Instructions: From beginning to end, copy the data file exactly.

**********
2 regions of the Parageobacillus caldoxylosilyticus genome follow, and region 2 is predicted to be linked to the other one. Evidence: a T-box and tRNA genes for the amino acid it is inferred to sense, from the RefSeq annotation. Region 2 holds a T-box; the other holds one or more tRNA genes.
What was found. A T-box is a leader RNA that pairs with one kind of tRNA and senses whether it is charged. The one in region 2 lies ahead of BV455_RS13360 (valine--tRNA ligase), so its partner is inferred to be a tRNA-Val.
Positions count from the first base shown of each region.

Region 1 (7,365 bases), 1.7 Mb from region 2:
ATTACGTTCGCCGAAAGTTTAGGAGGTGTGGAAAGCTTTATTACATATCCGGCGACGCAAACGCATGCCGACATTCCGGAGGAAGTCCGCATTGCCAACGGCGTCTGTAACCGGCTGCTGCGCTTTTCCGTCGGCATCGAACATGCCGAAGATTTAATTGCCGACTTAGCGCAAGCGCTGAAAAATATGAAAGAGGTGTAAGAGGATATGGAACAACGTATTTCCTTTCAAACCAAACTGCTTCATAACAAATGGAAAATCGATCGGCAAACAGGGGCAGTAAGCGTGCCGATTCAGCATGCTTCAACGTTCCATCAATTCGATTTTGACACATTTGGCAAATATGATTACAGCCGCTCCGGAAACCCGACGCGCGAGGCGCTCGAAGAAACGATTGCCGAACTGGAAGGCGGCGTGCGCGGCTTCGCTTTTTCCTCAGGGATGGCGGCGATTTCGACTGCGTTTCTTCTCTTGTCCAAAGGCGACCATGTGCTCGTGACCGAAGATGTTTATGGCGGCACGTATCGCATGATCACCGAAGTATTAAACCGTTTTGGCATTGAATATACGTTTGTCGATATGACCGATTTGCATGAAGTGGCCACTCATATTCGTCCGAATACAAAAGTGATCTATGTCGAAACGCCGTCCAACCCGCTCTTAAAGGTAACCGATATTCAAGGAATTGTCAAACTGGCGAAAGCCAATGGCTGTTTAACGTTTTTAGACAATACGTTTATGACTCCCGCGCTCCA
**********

2 regions of the Parageobacillus caldoxylosilyticus genome follow, and region 2 is predicted to be linked to the other one. Evidence: a T-box and tRNA genes for the amino acid it is inferred to sense, from the RefSeq annotation. Region 2 holds a T-box; the other holds one or more tRNA genes.
What was found. A T-box is a leader RNA that pairs with one kind of tRNA and senses whether it is charged. The one in region 2 lies ahead of BV455_RS13360 (valine--tRNA ligase), so its partner is inferred to be a tRNA-Val.
Positions count from the first base shown of each region.

Region 1 (7,365 bases), 1.7 Mb from region 2:
ATTACGTTCGCCGAAAGTTTAGGAGGTGTGGAAAGCTTTATTACATATCCGGCGACGCAAACGCATGCCGACATTCCGGAGGAAGTCCGCATTGCCAACGGCGTCTGTAACCGGCTGCTGCGCTTTTCCGTCGGCATCGAACATGCCGAAGATTTAATTGCCGACTTAGCGCAAGCGCTGAAAAATATGAAAGAGGTGTAAGAGGATATGGAACAACGTATTTCCTTTCAAACCAAACTGCTTCATAACAAATGGAAAATCGATCGGCAAACAGGGGCAGTAAGCGTGCCGATTCAGCATGCTTCAACGTTCCATCAATTCGATTTTGACACATTTGGCAAATATGATTACAGCCGCTCCGGAAACCCGACGCGCGAGGCGCTCGAAGAAACGATTGCCGAACTGGAAGGCGGCGTGCGCGGCTTCGCTTTTTCCTCAGGGATGGCGGCGATTTCGACTGCGTTTCTTCTCTTGTCCAAAGGCGACCATGTGCTCGTGACCGAAGATGTTTATGGCGGCACGTATCGCATGATCACCGAAGTATTAAACCGTTTTGGCATTGAATATACGTTTGTCGATATGACCGATTTGCATGAAGTGGCCACTCATATTCGTCCGAATACAAAAGTGATCTATGTCGAAACGCCGTCCAACCCGCTCTTAAAGGTAACCGATATTCAAGGAATTGTCAAACTGGCGAAAGCCAATGGCTGTTTAACGTTTTTAGACAATACGTTTATGACTCCCGCGCTCCA